Teaching piano lessons to children can be a joy, especially when some of your students carry your instruction into their area of collegiate study and become teachers themselves or even professional performers. One of your young students could be the next Ashkenazy or Horowitz. But nurturing young talent into full bloom depends on your own level of skill, the tools you have to offer and your students' willingness to learn, practice and perform. This article is for the musician who is considering making piano instruction a full-time, lifelong career.
Know your skills. If you plan to make teaching piano a lifelong career, the right qualifications are necessary. Your reputation as a piano teacher depends on both the quantity and quality of your education; parents who take their children's piano lessons seriously will opt for the instructor with a bachelor's degree in music (piano performance or pedagogy) over the instructor who is a simple "hobbyist" without formal education. Your level of education also determines your teaching rates. If you have a master's degree, you can charge more per lesson than someone with a bachelor's degree, and a teacher with a bachelor's degree can charge considerably more per lesson than a teacher with no formal education at all. The weightier your own education, the longer you can keep young students who show serious promise. Over the years, you can polish their skills so they can easily gain admittance into a music school.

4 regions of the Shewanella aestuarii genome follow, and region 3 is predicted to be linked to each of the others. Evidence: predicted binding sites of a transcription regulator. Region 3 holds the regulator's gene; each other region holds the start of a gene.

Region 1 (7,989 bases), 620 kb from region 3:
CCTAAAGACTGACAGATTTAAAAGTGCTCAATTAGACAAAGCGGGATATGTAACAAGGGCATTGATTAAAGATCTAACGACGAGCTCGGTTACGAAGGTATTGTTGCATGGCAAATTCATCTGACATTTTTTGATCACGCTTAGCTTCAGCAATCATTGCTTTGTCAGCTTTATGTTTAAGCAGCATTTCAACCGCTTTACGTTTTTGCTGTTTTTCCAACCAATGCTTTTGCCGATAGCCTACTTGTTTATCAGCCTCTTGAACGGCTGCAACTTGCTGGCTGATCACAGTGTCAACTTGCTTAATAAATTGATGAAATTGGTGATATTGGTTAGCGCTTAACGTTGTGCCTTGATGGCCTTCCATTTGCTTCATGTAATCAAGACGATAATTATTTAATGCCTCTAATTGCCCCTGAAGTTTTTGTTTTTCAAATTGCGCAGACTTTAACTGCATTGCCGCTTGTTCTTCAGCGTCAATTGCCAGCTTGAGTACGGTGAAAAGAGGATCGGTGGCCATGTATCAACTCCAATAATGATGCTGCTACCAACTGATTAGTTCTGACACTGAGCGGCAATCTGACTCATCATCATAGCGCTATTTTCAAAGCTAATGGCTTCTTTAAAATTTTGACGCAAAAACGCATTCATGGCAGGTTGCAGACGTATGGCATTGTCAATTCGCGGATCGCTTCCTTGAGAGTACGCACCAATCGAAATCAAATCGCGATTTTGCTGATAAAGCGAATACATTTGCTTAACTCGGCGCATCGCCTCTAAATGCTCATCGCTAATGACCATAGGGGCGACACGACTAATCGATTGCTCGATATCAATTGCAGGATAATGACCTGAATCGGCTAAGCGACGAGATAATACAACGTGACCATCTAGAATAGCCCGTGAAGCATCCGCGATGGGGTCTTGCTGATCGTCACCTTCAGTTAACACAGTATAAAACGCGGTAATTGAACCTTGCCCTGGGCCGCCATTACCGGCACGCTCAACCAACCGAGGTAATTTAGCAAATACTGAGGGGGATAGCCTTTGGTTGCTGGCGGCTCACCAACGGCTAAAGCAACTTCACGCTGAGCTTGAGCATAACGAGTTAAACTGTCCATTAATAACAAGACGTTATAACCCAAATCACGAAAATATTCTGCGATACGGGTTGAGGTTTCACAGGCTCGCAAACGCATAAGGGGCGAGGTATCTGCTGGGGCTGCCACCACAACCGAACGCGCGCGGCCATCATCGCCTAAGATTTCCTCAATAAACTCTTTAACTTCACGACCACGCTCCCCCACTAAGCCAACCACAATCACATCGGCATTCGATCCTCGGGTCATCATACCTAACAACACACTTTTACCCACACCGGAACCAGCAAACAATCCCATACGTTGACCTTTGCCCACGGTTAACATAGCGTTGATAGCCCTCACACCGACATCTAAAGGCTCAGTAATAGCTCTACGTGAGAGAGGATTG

Know your individual students. Children come to you because of two different reasons. Ideally, they seek piano instruction because they take an avid interest in the instrument and in learning music. But some children are "forced" by their parents to take piano lessons to "round out" their interests. Children who look forward to their lessons are more likely to practice daily and complete other assignments. However, the less motivated child poses a challenge to a piano teacher. Be prepared to make modifications in your teaching style and instructional material to accommodate each type of student. The willingness of a child to attend piano lessons will also determine the frequency and time of the lessons. A child who shows interest might be encouraged to attend two hour-long lessons per week, while a child who comes to you at his parents' bequest may be more suitable for a shorter (30-minute) weekly session. Ideally, your child students should practice 30 minutes a day, but for those who are six years of age or younger, this might be reduced to 15 to 20 minute practice periods. Finally, there's the issue of natural aptitude. Some children have an innate ability to catch onto sight-reading and playing techniques quickly, while others have an ongoing struggle. From an ethical standpoint, your job is to make sure that your instruction sticks. If you have a young student who is consistently unmotivated, does not practice daily and is recalcitrant in lessons, it's time to have a sit-down discussion with his parents. Losing a student does mean losing a portion of your income; however, declining to teach the thoroughly unmotivated, unhappy student is the responsible thing to do for all parties involved.